I teach 600 Korean high school students each week in 50-minute periods. Though these students are divided by gender, they are not divided by level. These students have studied English by rote memorization for more than 10 years in school. Most students attend private academies to improve their test scores. There are three main types of students. The first group wants to study English and is open to applying many different learning strategies to improve their English. The second group is not interested in English, and is receptive to only a few learning strategies. The third group consists of those who only wish to improve English for the national university entrance examination. The third group prefers learning by rote memorization, while the second group works best in group settings. With group one any number of strategies could help their learning. These three groups classify most students. In every class, students from each group are present. So how does a teacher employ learning strategies that can help variation among students?
Cohen (1998) discusses strategies on communication, called “use strategies.” As a conversation-based language instructor, these communication-based strategies I find most useful for my classroom. Cohen (as cited in Oxford, 2003) notes four learning use strategy types: using previously learned knowledge, methods of practicing output, preclass preparation, and output use a when the language has not yet been acquired (p. 275). Using a students’ prior knowledge of English proves vital in the classroom. As a teacher I should try to access my student’s collected knowledge from over ten years of vocabulary memorization. Showing a video clip that suits the lesson and then asking students to describe what they saw in the video helps students recall previously memorized course material. This method relates to Cohen’s “imagery” (1987). To make this strategy more effective, I find video clips that do not include any speaking in English or Korean. The students have no choice but to use the knowledge of English learned in prior years to explain to me what they watched.
Cohen’s second use strategy concerns providing the learner with helpful means to practicing output. Whereas some teachers prefer to follow a syllabus that covers certain grammatical concepts throughout the semester, I do not. At the beginning of each class I begin by asking students basic questions about school events, food, or weather. Some students do not speak at this time, while others are enthusiastic. To assess the output of the quiet students, I ask questions that require the students who may not know how to respond in English to use body gestures. Students use what Cohen (1987) refers to as “directed physical response.” This is often an effective method because, once students have performed the physical gesture, they can recall enough to produce output to explain their response.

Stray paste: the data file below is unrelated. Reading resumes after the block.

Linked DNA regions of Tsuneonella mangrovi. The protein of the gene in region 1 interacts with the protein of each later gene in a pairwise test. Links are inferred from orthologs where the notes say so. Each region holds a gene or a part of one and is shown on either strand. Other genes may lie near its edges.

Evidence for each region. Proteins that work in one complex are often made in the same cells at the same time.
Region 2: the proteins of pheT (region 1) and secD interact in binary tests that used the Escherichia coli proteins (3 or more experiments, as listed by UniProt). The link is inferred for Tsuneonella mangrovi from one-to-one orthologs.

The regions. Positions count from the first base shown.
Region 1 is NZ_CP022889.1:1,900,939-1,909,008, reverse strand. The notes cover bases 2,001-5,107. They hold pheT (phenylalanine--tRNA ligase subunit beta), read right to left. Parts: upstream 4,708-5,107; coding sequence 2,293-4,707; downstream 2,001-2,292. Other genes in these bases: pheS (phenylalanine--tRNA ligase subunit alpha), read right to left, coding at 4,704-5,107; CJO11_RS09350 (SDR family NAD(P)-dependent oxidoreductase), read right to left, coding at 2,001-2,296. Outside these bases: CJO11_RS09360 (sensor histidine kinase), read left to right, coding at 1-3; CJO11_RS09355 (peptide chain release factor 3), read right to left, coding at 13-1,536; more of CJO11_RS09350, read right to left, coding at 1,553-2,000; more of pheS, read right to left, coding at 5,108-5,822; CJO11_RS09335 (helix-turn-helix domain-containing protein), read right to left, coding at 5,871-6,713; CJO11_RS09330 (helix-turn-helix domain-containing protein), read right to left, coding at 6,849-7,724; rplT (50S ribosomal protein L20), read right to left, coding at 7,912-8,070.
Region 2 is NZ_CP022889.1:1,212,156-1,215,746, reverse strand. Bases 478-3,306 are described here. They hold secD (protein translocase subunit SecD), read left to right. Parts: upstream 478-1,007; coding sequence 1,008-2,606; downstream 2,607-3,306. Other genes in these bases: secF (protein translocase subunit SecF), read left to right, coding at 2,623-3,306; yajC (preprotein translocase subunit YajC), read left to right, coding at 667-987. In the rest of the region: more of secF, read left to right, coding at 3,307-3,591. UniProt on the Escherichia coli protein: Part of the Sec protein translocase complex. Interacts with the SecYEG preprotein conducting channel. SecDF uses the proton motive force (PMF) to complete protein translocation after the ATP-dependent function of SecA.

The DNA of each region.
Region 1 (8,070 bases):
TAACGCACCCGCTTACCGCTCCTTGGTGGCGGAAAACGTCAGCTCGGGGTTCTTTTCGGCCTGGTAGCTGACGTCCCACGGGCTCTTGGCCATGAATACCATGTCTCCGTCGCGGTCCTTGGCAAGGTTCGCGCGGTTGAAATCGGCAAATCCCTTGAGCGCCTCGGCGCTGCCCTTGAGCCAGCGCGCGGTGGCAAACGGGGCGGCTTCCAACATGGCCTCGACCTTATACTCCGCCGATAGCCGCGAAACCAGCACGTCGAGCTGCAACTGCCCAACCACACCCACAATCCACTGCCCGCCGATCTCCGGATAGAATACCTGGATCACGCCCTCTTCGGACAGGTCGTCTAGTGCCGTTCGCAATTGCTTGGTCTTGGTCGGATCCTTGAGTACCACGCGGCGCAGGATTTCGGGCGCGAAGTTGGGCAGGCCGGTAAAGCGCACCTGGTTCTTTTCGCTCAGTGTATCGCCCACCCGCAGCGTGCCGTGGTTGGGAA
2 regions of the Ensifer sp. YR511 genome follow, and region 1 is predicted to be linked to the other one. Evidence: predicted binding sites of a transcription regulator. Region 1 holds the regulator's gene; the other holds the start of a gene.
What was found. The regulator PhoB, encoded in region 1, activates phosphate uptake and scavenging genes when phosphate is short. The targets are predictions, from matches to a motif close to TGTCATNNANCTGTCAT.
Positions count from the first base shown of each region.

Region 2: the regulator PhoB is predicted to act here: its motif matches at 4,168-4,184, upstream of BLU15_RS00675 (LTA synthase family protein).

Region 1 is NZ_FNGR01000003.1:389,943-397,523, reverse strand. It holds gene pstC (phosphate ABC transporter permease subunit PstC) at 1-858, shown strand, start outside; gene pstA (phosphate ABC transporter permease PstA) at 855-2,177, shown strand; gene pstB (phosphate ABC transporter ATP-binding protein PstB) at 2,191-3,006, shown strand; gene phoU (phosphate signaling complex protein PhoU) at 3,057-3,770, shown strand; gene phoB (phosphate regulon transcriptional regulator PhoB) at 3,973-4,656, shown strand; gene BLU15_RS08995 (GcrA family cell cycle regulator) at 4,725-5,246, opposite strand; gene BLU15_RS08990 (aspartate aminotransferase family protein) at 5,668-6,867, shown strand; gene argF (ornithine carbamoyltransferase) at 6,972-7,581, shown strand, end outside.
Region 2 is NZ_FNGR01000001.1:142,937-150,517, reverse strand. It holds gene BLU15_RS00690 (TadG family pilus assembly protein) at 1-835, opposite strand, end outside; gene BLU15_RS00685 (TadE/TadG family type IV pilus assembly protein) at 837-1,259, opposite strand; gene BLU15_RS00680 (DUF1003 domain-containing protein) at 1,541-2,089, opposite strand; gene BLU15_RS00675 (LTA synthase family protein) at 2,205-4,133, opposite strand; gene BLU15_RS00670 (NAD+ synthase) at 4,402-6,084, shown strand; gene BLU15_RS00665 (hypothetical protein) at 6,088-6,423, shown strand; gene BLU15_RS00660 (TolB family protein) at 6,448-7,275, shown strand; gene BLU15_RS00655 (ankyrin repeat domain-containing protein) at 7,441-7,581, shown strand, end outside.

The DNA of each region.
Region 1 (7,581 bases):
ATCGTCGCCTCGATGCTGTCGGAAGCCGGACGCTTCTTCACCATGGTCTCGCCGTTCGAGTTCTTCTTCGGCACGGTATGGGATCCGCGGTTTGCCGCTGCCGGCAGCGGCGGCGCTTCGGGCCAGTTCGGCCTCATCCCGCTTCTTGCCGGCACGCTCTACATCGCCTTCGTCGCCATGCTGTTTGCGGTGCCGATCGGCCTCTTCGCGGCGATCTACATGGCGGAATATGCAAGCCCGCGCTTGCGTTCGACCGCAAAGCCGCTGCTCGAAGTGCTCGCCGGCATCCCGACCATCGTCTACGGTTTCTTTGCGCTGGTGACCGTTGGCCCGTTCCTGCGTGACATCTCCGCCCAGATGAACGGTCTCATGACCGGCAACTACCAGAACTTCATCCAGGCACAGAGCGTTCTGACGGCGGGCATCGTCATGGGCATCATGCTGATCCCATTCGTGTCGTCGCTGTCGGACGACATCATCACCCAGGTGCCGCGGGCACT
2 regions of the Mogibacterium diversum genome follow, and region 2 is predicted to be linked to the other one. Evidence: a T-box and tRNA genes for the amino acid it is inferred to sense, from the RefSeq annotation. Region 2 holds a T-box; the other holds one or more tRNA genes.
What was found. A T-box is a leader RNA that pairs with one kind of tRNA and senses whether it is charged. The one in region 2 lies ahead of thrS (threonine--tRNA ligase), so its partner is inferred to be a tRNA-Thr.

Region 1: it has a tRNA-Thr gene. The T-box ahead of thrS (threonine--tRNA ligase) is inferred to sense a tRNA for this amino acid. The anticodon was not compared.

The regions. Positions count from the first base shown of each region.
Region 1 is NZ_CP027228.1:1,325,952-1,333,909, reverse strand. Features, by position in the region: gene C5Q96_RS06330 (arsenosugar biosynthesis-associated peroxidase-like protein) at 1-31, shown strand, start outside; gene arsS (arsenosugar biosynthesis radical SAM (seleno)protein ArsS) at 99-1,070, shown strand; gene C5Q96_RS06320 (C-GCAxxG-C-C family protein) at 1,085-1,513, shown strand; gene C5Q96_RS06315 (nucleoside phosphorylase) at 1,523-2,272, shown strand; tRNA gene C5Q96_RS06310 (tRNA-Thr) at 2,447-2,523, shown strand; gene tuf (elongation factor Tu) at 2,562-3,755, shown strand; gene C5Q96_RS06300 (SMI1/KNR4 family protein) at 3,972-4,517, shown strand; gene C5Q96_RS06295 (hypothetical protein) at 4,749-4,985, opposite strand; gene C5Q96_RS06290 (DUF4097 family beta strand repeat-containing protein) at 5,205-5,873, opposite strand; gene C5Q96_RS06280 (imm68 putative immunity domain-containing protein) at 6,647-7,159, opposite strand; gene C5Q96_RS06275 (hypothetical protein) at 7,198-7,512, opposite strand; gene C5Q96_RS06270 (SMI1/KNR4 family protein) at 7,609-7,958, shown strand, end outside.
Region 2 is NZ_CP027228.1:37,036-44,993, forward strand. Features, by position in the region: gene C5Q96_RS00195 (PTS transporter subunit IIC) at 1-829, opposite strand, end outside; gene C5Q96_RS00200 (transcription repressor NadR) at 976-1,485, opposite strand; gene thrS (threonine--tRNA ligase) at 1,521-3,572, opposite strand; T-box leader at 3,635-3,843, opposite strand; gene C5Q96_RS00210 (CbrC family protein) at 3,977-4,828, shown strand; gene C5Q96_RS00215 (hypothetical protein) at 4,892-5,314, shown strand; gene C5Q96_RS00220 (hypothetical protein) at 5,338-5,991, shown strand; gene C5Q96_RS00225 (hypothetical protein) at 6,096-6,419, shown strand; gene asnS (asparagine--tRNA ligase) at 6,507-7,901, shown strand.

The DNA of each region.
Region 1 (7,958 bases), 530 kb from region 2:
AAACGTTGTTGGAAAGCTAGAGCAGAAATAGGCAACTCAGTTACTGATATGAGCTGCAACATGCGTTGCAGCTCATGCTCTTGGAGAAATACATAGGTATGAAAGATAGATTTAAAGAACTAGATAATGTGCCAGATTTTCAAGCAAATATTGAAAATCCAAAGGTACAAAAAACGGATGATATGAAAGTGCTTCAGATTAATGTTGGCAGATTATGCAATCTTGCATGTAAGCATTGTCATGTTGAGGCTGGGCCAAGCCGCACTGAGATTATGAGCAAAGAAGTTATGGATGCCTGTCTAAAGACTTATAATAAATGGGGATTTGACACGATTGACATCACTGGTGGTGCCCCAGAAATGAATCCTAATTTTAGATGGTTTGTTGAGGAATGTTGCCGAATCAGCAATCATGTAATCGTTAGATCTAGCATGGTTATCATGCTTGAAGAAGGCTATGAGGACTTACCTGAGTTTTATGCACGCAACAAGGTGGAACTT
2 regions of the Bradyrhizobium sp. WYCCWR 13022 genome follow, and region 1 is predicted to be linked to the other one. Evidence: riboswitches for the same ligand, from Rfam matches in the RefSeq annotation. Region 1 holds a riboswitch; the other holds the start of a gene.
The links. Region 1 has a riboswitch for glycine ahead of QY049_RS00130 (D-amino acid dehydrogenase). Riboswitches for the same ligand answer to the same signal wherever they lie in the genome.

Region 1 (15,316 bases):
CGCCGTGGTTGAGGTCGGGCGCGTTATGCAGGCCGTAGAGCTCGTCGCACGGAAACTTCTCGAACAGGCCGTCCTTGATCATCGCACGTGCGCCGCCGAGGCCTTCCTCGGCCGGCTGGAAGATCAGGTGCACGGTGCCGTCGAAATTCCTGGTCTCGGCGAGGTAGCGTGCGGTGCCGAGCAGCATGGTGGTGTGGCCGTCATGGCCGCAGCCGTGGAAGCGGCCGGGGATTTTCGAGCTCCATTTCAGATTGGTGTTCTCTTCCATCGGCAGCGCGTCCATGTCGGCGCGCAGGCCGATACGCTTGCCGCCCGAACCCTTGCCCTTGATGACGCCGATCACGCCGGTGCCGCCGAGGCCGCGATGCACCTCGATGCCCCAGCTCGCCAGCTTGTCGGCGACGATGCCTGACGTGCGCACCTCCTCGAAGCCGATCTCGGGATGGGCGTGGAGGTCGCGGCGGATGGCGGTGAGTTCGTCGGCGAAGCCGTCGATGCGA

Also considering the use of learning strategies with the three groups of students I have mentioned above, gender and age also shape which learning strategies work best in my classroom. Because my classes are divided by gender, the strategies I employ for male students differ from strategies I use with female students. For example, my female students tend to benefit best from a mix of reading, writing, and speaking activities. The combination of different activities in reading, writing, and speaking tends to produce better recall later than only using speaking activities. With the male students, however, using only speaking activities tends to produce the best recall. Reading and writing activities with male students often reduce motivation unless some reward system is in place that encourages competition among the male students.
In my classroom, learning strategies that promote practice of communication that reinforces existing knowledge and uses competition tends to work best for male students. Learning strategies that practice communication and introduce new material (especially when combined with multiple types of activities such as reading and writing) work best for female students. Knowledge of the student’s end goal for language learning combined with adjusting methods within those groups (depending on class size or gender), helps promote effective classroom learning strategies. (856 WORDS)
Chamot, A. U. (2005). Language learning strategy instruction: current issues and
research. Annual Review of Applied Linguistics, 25 (1), 112-130. Retrieved from EJS database.
Cohen, A. D. (1987). Studying language learning strategies: How do we get the Information?
In A. L. Wenden & J. Rubin (Eds.), Learner strategies in language learning (pp. 31-40). Englewood Cliffs, NJ: Prentice-Hall International.
Cohen, A. D. (1998). Strategies in learning and using a second language. Harlow, Essex:
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strategies and tasks meet? IRA L: International Review of Applied Linguistics in Language Teaching, 41 (4), 279-292. Retrieved from Communication & Mass Media Complete database.
Ellis, R. (1994). Learning strategies. In The study of second language acquisition (pp. 529-
560). Oxford: Oxford University Press.